Why Video Games & Consoles Turn that Nasty Yellow Color
It can happen to even the most scrupulous retro-game collector. You’ve got a pristine Super Nintendo displayed alongside other throwback consoles, and yet somehow it turns yellow over time.
You haven’t spilled anything on it, you haven’t touched it in years, and it’s even in its original packaging! While we’d like to say the reason is perfectly simple (cigarette or bong smoke wafting over it on a regular basis) or eyebrow- raisingly intriguing (entering too many “Donkey Kong Country” cheat codes leads to discoloration!), the real reason involves boring chemistry.
So here’s what you need to know about yellow game consoles—and how to prevent it from happening to you.
Hardly a great revelation to say that the main symptom of a yellowing video-game system is, in fact, a yellowing video-game system. However, look closer, and you’ll be able to definitively rule out nicotine stains. If smoke is the culprit, then the damage will be mostly superficial and can be cleaned up with a common cleanser; if not, then the problem is a chemical one. More on this below.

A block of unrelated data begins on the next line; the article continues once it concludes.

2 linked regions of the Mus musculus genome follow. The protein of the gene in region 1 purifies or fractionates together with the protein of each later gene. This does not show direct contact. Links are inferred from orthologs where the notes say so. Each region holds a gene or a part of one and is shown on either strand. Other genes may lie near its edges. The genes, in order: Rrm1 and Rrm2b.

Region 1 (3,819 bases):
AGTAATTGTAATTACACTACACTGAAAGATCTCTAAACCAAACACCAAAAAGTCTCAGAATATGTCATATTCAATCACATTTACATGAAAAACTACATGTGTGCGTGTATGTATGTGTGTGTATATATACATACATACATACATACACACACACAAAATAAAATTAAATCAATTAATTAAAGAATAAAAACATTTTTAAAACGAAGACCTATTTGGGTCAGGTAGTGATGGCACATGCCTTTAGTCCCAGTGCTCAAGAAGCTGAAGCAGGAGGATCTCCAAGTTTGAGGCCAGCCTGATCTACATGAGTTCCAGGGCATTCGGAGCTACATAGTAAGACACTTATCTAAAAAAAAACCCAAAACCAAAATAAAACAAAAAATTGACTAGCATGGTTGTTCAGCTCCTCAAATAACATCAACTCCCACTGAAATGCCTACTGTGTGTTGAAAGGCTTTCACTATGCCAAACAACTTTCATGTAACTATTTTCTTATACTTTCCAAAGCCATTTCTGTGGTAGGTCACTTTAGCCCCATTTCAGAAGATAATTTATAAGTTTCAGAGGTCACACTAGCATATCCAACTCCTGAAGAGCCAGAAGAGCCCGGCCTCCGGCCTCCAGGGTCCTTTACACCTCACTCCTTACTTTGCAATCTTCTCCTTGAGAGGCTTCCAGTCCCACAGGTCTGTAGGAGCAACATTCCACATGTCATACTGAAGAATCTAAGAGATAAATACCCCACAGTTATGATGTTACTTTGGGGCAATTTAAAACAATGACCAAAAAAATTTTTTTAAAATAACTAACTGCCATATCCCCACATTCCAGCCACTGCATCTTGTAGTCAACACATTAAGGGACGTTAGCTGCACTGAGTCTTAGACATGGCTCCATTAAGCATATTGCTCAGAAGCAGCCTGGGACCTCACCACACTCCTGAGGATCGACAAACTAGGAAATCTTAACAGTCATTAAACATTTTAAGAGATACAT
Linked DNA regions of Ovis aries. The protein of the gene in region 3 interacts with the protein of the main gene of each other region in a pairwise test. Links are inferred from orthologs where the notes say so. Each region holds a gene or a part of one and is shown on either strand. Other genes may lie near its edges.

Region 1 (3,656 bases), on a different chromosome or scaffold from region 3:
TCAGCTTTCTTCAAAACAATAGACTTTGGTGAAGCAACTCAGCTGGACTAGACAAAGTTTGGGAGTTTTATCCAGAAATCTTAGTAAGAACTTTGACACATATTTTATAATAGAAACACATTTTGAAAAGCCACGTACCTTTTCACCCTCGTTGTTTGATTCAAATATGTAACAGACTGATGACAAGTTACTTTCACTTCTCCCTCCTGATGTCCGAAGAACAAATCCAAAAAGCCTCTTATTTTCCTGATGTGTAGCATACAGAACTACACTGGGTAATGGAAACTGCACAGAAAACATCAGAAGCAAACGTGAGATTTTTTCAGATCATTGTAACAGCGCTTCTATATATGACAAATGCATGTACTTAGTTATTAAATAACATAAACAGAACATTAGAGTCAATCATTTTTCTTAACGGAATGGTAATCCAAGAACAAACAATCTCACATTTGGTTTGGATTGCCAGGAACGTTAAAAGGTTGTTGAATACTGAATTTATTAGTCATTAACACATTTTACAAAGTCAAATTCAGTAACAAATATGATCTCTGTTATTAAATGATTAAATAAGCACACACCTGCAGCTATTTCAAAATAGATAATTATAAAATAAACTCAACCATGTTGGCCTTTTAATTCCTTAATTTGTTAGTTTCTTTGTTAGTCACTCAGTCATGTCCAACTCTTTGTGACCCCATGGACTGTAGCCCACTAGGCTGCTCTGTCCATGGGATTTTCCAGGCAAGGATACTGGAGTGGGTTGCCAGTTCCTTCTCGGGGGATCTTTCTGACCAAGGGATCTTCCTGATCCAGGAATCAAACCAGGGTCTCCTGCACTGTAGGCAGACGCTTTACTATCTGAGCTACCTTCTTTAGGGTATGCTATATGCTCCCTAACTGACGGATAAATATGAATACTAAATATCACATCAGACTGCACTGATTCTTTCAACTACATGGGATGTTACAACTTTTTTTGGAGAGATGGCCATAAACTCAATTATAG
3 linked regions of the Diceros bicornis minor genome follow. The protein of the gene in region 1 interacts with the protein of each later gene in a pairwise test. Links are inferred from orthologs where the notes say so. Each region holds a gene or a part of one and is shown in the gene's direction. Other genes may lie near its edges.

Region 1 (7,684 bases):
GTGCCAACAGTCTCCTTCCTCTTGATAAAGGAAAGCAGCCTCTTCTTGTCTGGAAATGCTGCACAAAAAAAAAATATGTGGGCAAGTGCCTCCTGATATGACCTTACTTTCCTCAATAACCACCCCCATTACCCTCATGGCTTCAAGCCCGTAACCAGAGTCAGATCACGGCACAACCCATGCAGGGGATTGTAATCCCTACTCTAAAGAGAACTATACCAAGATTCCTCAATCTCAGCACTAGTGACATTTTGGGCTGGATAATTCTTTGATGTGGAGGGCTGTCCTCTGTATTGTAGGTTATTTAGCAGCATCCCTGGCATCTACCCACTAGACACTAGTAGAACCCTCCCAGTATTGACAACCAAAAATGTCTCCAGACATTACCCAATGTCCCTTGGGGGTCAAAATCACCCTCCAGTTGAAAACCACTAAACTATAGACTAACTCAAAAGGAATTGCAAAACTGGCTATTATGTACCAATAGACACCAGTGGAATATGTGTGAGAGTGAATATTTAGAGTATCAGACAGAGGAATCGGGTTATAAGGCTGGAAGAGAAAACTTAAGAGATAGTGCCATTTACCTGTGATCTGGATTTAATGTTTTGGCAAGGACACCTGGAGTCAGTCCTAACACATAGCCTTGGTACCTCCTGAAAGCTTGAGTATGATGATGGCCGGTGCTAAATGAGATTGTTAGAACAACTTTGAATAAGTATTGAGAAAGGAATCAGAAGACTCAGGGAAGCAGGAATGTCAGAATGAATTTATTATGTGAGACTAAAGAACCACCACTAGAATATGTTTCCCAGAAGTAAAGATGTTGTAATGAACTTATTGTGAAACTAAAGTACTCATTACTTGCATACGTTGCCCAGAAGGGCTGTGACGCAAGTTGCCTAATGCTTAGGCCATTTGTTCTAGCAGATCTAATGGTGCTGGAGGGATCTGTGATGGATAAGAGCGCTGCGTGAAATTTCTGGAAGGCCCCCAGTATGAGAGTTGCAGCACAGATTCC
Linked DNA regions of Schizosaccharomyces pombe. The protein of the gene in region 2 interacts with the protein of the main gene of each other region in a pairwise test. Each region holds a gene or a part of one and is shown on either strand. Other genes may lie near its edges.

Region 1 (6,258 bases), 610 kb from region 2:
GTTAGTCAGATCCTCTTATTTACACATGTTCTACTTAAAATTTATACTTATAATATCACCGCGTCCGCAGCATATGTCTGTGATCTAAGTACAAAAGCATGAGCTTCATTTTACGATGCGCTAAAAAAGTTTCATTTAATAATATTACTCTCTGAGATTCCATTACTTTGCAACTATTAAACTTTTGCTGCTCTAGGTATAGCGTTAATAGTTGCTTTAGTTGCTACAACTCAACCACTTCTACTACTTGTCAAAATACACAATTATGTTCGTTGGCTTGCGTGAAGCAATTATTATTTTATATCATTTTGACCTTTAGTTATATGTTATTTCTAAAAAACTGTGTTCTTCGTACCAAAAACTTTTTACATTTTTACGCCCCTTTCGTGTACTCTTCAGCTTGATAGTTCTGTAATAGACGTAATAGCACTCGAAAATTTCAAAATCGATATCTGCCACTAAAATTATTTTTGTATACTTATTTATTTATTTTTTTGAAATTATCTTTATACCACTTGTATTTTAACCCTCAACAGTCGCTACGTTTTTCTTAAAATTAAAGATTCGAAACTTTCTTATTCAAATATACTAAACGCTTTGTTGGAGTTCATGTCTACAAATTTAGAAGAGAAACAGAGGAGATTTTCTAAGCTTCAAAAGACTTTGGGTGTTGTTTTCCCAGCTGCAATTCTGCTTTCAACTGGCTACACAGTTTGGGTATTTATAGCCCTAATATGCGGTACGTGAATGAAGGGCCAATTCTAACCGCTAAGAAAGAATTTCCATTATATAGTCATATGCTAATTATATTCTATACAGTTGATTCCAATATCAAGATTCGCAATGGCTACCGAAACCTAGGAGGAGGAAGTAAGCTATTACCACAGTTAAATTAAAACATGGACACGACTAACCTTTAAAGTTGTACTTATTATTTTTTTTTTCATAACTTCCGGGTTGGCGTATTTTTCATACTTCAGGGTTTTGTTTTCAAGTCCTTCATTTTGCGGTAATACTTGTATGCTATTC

The operative word here is “oxidation.” You see it everywhere, from car exteriors to old tin cans to pipes in the home. It even affects living tissue and food. (That avocado turning brown a minute or two after you cut into it? Oxidation.) And it’s the same thing that’s causing your SNES system to go jaundice.
A little backstory: when Nintendo first began manufacturing their consoles in the ‘80s, they required materials that would be easy to mass-produce. For their plastic needs, they usually chose ABS (acrylonitrile butadiene styrene), and they did so for two reasons: its durability and its low cost. Unfortunately, that old adage of “you get what you pay for” applies here. Unlike other more expensive plastics, ABS is sensitive to UV light. Throw into the mix the number of flame-retardant chemicals, such as bromine, used to render the plastic incombustible, and you have the perfect recipe for oxidation.
If the yellowing has already occurred, then unfortunately the damage is done. Therefore, the best offense for a yellowing SNES is a good defense. Online tech aficionados recommend spraying non-yellow consoles with a UV-resistant coating. Unfortunately, this would likely involve disassembling the chassis and taping up sensitive ports and inputs. Another preventative method involves keeping the SNES away from as much natural and artificial light as possible, since those pesky UV rays are what cause the yellowing in the first place. Keeping the system in a cool place is another tip, as is keeping it sealed in a lead-lined bag. But since no one is handling radioactive components or sensitive microfilm, that last suggestion might just be overkill.
Ultimately, those who don’t want to junk their yellow machine can hit the workbench with a bit of light-grain sandpaper and get down to business. It’s worth mentioning, however, that this is an extreme solution, and delicacy is the name of the game—you certainly don’t want to remove one too many layers of that chassis plastic.